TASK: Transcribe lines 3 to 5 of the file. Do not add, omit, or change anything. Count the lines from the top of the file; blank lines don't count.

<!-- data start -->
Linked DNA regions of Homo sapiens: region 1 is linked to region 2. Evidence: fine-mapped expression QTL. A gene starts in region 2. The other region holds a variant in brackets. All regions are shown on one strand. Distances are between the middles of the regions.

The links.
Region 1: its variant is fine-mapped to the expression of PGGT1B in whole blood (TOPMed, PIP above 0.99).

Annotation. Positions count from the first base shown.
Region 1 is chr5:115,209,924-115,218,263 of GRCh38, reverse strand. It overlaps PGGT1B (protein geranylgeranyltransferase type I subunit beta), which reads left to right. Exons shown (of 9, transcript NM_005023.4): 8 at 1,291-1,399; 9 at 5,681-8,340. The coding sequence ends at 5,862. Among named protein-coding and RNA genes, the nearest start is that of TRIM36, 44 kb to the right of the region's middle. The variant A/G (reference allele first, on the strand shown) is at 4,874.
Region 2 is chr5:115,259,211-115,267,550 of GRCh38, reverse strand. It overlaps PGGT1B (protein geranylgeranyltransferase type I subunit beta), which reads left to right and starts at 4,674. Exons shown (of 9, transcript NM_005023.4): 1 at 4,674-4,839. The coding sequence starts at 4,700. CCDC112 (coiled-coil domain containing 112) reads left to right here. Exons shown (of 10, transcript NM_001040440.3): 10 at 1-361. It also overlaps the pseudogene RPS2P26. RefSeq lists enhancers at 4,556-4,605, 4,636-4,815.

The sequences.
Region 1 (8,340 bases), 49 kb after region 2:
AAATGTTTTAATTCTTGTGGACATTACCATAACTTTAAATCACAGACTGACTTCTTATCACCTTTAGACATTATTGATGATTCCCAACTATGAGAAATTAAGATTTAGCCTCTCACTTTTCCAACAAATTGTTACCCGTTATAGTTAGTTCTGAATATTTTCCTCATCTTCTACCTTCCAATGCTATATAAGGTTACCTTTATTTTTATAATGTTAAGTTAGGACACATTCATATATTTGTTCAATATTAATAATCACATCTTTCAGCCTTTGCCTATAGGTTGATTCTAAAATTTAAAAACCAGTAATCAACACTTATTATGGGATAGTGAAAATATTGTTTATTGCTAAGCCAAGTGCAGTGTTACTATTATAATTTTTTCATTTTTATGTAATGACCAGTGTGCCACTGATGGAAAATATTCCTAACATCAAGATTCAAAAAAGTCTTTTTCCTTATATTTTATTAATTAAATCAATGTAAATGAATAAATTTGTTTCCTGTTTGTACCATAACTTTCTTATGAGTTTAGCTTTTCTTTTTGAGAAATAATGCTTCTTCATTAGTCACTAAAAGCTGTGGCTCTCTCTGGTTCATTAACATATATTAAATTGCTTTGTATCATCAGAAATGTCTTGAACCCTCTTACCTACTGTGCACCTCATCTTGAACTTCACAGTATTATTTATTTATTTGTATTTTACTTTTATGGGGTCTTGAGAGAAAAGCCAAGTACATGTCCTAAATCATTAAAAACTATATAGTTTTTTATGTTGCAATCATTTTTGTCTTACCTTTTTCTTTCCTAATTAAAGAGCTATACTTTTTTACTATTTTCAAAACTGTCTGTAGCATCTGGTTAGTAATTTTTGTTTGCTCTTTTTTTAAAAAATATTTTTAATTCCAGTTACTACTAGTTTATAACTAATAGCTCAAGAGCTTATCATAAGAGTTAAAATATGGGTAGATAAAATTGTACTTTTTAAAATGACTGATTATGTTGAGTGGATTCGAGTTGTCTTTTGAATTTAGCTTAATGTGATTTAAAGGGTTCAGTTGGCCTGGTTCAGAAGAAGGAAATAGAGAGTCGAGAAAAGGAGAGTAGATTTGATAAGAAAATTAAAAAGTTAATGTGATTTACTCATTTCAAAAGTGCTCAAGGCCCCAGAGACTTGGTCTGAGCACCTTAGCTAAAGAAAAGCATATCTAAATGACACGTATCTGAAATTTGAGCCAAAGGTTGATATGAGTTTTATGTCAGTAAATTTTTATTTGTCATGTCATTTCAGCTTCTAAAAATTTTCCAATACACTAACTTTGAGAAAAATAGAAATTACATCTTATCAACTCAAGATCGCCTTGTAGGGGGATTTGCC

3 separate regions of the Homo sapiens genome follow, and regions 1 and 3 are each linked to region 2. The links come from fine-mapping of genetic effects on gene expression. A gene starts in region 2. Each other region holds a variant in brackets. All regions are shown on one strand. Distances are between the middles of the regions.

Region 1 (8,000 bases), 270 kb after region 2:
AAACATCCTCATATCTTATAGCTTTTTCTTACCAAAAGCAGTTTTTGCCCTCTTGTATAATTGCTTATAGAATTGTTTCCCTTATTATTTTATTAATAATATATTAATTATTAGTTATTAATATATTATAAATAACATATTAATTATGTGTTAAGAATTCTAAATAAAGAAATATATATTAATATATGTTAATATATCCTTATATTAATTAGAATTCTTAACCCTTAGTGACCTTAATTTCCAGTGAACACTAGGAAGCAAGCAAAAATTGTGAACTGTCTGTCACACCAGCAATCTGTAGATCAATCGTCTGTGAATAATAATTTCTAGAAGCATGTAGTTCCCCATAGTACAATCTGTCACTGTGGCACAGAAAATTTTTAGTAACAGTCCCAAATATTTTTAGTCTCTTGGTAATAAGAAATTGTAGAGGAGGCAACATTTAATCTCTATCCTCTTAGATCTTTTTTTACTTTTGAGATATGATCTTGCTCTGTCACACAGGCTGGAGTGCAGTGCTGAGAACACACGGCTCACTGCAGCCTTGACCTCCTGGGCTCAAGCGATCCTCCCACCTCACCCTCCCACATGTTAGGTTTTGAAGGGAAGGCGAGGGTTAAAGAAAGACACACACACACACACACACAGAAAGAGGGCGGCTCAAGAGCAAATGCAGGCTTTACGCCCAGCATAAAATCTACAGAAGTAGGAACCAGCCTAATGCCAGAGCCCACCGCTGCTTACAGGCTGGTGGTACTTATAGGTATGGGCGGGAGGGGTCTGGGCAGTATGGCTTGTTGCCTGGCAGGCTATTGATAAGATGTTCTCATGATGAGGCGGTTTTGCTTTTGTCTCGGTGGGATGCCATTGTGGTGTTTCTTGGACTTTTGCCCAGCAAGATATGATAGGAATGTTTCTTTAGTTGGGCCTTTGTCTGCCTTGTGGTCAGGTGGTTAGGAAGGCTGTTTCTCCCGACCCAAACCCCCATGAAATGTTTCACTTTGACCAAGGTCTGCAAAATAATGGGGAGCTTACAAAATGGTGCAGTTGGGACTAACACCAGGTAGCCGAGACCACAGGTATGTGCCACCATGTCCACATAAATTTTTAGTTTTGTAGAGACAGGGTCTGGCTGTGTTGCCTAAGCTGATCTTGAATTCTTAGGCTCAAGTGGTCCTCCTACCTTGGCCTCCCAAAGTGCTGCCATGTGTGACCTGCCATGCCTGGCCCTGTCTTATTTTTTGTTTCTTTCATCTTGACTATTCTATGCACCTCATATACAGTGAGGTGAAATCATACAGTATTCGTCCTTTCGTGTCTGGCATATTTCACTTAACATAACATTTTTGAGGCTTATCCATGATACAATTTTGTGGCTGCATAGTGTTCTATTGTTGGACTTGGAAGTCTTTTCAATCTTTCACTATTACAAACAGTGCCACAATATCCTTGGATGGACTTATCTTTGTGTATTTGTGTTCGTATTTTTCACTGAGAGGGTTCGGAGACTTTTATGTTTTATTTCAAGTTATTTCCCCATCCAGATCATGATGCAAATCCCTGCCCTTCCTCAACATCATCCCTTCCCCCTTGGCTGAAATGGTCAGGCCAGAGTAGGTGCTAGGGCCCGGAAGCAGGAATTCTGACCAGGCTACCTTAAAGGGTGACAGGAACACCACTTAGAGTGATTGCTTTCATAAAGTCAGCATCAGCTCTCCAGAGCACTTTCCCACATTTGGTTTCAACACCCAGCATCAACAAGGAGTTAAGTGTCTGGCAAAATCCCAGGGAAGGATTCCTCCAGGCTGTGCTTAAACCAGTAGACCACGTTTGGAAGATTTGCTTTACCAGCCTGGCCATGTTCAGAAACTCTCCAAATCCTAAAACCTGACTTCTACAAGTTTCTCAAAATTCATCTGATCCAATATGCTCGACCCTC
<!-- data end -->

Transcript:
Region 1: its variant is fine-mapped to the expression of PGGT1B in whole blood (TOPMed, PIP above 0.99).

Annotation. Positions count from the first base shown.
Region 1 is chr5:115,209,924-115,218,263 of GRCh38, reverse strand. It overlaps PGGT1B (protein geranylgeranyltransferase type I subunit beta), which reads left to right. Exons shown (of 9, transcript NM_005023.4): 8 at 1,291-1,399; 9 at 5,681-8,340. The coding sequence ends at 5,862. Among named protein-coding and RNA genes, the nearest start is that of TRIM36, 44 kb to the right of the region's middle. The variant A/G (reference allele first, on the strand shown) is at 4,874.